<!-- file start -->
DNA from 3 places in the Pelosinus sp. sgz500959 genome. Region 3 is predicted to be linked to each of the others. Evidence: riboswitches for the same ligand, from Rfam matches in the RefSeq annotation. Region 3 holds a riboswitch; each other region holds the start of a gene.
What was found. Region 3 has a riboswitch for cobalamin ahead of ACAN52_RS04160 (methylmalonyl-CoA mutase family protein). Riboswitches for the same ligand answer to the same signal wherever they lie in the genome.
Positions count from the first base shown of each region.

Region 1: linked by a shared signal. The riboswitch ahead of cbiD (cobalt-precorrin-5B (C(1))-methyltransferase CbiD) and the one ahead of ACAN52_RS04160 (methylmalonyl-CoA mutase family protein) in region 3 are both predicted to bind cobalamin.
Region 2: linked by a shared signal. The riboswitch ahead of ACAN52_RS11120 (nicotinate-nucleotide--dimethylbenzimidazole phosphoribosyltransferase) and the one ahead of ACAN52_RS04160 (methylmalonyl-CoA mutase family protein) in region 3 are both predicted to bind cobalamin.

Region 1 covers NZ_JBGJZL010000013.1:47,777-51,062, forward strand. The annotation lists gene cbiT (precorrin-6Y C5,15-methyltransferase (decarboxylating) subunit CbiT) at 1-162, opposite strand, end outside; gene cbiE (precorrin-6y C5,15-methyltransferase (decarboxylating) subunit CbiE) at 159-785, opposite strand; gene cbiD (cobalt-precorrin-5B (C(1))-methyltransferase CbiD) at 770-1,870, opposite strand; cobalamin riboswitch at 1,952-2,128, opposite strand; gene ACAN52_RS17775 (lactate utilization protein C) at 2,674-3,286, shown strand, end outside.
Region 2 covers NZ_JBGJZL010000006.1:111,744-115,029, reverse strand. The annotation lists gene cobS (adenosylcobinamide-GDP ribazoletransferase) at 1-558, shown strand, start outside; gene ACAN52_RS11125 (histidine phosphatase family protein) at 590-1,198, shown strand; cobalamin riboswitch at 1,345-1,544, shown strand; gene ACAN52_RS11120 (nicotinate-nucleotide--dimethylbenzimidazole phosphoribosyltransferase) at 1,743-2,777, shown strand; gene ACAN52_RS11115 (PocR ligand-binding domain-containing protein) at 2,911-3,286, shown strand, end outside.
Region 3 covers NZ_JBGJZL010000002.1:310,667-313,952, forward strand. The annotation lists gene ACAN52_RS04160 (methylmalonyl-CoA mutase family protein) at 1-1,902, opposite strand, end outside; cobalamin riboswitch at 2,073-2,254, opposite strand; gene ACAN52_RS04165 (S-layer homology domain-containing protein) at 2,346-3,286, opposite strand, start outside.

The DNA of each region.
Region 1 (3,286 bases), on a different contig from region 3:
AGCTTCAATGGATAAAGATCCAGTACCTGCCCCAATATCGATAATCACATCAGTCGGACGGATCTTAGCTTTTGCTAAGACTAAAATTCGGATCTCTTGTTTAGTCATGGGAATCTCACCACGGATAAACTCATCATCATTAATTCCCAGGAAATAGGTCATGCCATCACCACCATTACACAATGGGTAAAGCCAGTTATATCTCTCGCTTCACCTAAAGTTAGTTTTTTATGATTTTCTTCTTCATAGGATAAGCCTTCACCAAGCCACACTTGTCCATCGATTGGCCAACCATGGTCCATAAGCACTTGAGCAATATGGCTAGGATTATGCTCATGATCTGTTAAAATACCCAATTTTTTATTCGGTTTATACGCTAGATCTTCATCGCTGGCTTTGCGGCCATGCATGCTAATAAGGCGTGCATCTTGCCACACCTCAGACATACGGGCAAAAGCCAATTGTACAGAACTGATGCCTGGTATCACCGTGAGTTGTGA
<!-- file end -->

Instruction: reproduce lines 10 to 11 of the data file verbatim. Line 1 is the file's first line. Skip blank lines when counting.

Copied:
Region 1 (3,286 bases), on a different contig from region 3:
AGCTTCAATGGATAAAGATCCAGTACCTGCCCCAATATCGATAATCACATCAGTCGGACGGATCTTAGCTTTTGCTAAGACTAAAATTCGGATCTCTTGTTTAGTCATGGGAATCTCACCACGGATAAACTCATCATCATTAATTCCCAGGAAATAGGTCATGCCATCACCACCATTACACAATGGGTAAAGCCAGTTATATCTCTCGCTTCACCTAAAGTTAGTTTTTTATGATTTTCTTCTTCATAGGATAAGCCTTCACCAAGCCACACTTGTCCATCGATTGGCCAACCATGGTCCATAAGCACTTGAGCAATATGGCTAGGATTATGCTCATGATCTGTTAAAATACCCAATTTTTTATTCGGTTTATACGCTAGATCTTCATCGCTGGCTTTGCGGCCATGCATGCTAATAAGGCGTGCATCTTGCCACACCTCAGACATACGGGCAAAAGCCAATTGTACAGAACTGATGCCTGGTATCACCGTGAGTTGTGA